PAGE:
Cannabis Terpenes 101: What are they and how do they affect the body?

When discussing the effects and characteristics of different cannabis strains, we often refer to cannabinoids, or the percentages of THC, CBD and other cannabinoids they contain. But there is another lesser-known compound that has an important role in the aromas, flavors and effects produced by the cannabis plant: terpenes.

What are terpenes?

Terpenes are chemical compounds that occur naturally in plants and some animals. They are best known for producing the scents, tastes and even colors of different vegetation—for example, the varying smells and tastes associated with different cannabis strains—but they also help protect plants by repelling predators like animals, fungi and insects.

Terpenes are produced in the trichomes of the cannabis plant, or the crystals on the leaves and buds. More than 100 terpenes have been identified in cannabis. The compound is also commonly found in citrus fruits and aromatic herbs.

How do terpenes affect the body?

The truth is, there are still a lot of unknowns about how terpenes work within the human body. It is thought that the dominant terpenes, or terpene profile, of a cannabis strain interact with cannabinoids like THC and CBD to create various effects.

You know how each cannabis strain makes you feel a little bit different—for instance, one might be relaxing, and another, a bit more energizing? While we tend to attribute these effects to a strain’s cannabinoid content (in other words, the percentages of CBD, THC, etc.), some cannabis experts say we should be focusing on the terpene profile instead. 

It is believed that terpenes interact with the endocannabinoid system (ECS), working synergistically with cannabinoids to produce what is called “the entourage effect”: a theory that the effects of different compounds are enhanced when they are all consumed together (for instance, as in full spectrum cannabis products).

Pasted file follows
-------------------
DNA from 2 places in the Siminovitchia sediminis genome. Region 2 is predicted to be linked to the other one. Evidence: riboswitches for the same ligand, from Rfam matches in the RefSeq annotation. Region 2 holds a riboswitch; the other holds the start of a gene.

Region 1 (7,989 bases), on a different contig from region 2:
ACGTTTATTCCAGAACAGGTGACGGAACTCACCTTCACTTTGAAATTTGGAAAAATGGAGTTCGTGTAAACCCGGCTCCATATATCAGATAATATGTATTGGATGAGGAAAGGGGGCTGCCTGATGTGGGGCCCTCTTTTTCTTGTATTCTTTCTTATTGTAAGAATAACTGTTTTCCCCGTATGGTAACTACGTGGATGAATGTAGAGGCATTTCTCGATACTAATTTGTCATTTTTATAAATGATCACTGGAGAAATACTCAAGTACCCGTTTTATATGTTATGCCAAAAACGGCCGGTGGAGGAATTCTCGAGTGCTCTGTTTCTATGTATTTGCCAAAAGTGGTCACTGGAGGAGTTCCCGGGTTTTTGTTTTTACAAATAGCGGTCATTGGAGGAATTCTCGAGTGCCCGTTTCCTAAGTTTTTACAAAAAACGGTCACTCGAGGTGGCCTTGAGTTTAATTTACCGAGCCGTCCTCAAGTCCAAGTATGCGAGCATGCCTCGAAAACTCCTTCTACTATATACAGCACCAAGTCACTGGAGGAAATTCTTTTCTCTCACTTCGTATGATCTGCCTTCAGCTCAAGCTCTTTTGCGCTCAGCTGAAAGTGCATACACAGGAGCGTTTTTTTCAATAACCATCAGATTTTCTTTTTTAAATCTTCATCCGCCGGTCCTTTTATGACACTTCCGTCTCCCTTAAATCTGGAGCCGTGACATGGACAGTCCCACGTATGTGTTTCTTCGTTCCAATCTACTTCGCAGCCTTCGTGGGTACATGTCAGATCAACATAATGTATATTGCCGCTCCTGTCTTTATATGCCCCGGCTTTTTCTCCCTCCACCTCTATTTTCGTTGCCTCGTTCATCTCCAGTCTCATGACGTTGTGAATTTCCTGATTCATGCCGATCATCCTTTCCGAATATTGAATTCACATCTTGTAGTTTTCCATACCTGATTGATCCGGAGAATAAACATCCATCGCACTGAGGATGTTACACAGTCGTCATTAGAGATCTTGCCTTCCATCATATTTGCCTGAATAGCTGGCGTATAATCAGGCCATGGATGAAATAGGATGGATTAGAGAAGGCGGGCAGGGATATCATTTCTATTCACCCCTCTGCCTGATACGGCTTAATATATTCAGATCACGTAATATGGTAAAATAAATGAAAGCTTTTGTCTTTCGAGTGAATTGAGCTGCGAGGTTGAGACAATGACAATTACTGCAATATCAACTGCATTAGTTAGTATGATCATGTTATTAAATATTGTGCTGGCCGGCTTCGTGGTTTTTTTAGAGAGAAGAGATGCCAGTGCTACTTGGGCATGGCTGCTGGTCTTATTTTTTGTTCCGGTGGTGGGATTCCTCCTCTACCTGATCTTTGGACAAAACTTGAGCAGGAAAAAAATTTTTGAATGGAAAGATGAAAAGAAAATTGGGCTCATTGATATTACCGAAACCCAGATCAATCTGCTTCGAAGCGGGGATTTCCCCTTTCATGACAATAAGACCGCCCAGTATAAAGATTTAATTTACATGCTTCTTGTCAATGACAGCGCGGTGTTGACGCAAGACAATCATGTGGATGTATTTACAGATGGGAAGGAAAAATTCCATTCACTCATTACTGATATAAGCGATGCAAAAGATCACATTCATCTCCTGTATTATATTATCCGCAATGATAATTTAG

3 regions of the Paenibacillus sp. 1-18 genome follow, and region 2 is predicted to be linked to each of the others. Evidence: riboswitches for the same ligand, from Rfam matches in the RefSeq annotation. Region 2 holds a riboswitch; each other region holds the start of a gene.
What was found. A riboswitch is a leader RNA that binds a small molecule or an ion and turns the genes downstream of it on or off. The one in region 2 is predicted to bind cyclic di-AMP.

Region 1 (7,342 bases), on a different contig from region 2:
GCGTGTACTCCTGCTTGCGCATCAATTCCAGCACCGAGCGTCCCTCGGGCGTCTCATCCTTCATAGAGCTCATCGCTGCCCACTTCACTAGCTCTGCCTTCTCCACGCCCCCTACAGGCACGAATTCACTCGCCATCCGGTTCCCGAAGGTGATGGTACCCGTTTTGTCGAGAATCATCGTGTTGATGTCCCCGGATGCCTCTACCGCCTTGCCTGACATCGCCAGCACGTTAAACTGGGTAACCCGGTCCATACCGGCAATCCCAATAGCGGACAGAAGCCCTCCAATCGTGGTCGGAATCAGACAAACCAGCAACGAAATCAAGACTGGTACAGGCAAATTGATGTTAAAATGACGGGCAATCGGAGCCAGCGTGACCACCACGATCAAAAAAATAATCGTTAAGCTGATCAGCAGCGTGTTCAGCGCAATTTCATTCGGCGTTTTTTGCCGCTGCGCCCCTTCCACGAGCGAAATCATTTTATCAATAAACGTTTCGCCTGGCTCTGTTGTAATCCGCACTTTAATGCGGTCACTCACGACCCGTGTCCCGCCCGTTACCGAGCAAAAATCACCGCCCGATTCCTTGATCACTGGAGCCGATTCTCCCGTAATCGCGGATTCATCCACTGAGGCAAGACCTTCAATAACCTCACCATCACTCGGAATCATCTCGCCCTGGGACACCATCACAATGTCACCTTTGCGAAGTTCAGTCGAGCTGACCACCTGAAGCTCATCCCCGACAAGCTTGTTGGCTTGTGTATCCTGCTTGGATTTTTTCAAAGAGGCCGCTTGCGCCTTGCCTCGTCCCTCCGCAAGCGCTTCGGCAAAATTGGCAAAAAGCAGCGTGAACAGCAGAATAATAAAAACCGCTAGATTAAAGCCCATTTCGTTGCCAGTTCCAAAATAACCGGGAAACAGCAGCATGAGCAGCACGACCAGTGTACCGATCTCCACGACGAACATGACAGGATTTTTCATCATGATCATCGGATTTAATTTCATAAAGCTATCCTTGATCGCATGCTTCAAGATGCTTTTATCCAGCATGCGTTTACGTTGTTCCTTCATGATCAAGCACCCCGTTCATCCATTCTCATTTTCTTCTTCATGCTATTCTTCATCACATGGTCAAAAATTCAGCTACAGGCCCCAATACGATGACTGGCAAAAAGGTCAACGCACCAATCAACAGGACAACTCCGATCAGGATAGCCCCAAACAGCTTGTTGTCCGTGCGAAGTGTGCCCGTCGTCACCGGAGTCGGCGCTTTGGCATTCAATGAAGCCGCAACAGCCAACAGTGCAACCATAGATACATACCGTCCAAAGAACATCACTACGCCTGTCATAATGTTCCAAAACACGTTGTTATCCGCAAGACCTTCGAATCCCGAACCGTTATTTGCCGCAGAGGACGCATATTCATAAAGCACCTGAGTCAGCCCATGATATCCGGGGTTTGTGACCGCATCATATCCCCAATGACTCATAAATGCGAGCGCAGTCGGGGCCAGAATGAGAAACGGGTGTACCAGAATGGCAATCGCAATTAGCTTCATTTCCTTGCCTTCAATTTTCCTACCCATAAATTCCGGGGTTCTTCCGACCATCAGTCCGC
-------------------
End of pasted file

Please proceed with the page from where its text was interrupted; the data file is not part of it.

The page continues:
5 common terpenes and their effects

There are over 100 terpenes that we know of in the cannabis plant. The following is a guide to the five most common, their properties and potential benefits.

1. Myrcene

Scent: earthy

Also found in: hops

Potential benefits: may help with sleep; reducing inflammation and chronic pain; supplement during cancer treatment

2. Limonene

Scent: citrusy, like lemons

Also found in: cosmetics; cleaning products

Potential benefits: mood lifting; may help reduce stress; antifungal and antibacterial properties

3. Linalool

Scent: spicy, floral

Also found in: lavender, mint, cinnamon, coriander

Potential benefits: sleep and relaxation, arthritis, seizures, insomnia, depression, cancer treatment

4. Caryophyllene

Scent: spicy, peppery

Also found in: black pepper, cinnamon, cloves, oregano, basil and rosemary

Potential benefits: anti-inflammatory properties; pain and anxiety relief; reducing symptoms of alcohol withdrawal

5. Pinene

Scent: wood, pine

Also found in: pine trees and needles, rosemary, basil and parsley

Potential benefits: treating ulcers, anxiety, asthma, chronic pain; may counteract the effects of THC in certain pinene-dominant strains

Want to talk more about terpenes? Book an appointment with one of our cannabis doctors

Schedule a medical cannabis evaluation with one of our certified physicians to learn more about how terpenes can affect your body.

You can also book an appointment to apply for a medical marijuana card. We’ll answer any questions you have and make the process as easy as possible!


  • Share the joy